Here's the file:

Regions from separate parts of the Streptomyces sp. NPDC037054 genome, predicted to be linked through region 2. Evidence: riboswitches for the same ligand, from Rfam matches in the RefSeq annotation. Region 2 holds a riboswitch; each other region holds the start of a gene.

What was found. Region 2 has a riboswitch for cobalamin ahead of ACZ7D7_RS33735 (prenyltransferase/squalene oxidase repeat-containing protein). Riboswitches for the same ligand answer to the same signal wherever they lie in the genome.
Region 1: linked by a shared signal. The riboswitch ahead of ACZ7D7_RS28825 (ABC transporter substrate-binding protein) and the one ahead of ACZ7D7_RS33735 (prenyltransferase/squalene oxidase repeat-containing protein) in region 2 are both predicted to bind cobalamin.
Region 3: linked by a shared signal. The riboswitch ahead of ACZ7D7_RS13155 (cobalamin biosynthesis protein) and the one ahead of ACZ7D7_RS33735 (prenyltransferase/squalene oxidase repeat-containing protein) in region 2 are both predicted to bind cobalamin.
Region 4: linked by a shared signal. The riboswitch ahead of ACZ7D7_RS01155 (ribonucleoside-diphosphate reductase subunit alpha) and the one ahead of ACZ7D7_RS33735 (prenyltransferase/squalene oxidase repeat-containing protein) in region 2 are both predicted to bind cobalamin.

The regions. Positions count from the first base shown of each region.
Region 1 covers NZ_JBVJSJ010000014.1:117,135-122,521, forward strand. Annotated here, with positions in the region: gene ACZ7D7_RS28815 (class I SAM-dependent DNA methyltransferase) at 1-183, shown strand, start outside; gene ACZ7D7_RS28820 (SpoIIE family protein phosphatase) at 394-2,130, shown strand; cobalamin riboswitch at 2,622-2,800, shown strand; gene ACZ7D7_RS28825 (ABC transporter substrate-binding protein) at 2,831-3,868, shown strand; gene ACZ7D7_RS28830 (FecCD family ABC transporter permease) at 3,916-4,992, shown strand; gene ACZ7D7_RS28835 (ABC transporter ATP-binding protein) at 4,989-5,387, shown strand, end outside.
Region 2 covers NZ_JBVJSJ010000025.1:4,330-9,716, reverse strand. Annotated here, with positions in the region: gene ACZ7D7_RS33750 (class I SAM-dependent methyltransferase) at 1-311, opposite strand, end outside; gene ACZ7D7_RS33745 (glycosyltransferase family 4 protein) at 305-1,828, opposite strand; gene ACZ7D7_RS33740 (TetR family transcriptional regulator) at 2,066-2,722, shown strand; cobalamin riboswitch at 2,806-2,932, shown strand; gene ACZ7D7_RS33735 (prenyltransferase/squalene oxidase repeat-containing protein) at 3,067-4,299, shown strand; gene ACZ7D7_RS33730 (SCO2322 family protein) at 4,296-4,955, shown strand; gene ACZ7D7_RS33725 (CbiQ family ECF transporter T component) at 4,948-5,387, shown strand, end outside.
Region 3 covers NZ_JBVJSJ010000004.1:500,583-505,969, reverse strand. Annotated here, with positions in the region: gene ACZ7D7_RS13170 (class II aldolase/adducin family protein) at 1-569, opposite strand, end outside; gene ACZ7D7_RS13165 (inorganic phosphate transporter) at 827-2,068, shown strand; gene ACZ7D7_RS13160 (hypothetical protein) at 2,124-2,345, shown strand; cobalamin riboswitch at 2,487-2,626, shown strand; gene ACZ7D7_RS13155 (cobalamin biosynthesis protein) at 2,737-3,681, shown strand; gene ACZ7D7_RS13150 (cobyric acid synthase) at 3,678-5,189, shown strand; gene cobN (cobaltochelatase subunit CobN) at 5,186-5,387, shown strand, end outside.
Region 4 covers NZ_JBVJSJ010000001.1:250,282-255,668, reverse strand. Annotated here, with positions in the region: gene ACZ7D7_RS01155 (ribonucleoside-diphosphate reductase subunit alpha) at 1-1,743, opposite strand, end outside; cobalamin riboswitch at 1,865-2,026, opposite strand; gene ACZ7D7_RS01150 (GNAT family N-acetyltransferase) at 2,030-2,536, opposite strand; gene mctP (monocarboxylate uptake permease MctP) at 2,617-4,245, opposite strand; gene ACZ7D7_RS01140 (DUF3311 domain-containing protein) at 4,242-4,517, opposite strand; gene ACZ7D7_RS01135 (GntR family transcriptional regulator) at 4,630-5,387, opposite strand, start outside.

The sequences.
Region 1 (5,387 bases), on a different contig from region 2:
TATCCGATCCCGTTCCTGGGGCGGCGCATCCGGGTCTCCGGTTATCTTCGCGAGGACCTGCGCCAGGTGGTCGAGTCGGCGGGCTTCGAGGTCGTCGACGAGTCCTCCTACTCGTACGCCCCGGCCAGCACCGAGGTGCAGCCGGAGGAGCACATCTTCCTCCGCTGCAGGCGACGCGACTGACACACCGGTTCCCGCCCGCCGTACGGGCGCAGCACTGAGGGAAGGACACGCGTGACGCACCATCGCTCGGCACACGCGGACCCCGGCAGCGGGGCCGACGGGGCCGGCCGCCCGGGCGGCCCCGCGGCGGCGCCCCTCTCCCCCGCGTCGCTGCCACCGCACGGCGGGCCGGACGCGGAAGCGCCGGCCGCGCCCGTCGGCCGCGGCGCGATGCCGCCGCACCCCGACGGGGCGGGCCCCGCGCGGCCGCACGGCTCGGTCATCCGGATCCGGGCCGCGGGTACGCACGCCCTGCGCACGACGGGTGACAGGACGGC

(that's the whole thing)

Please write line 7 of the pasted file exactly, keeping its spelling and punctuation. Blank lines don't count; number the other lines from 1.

Region 1 covers NZ_JBVJSJ010000014.1:117,135-122,521, forward strand. Annotated here, with positions in the region: gene ACZ7D7_RS28815 (class I SAM-dependent DNA methyltransferase) at 1-183, shown strand, start outside; gene ACZ7D7_RS28820 (SpoIIE family protein phosphatase) at 394-2,130, shown strand; cobalamin riboswitch at 2,622-2,800, shown strand; gene ACZ7D7_RS28825 (ABC transporter substrate-binding protein) at 2,831-3,868, shown strand; gene ACZ7D7_RS28830 (FecCD family ABC transporter permease) at 3,916-4,992, shown strand; gene ACZ7D7_RS28835 (ABC transporter ATP-binding protein) at 4,989-5,387, shown strand, end outside.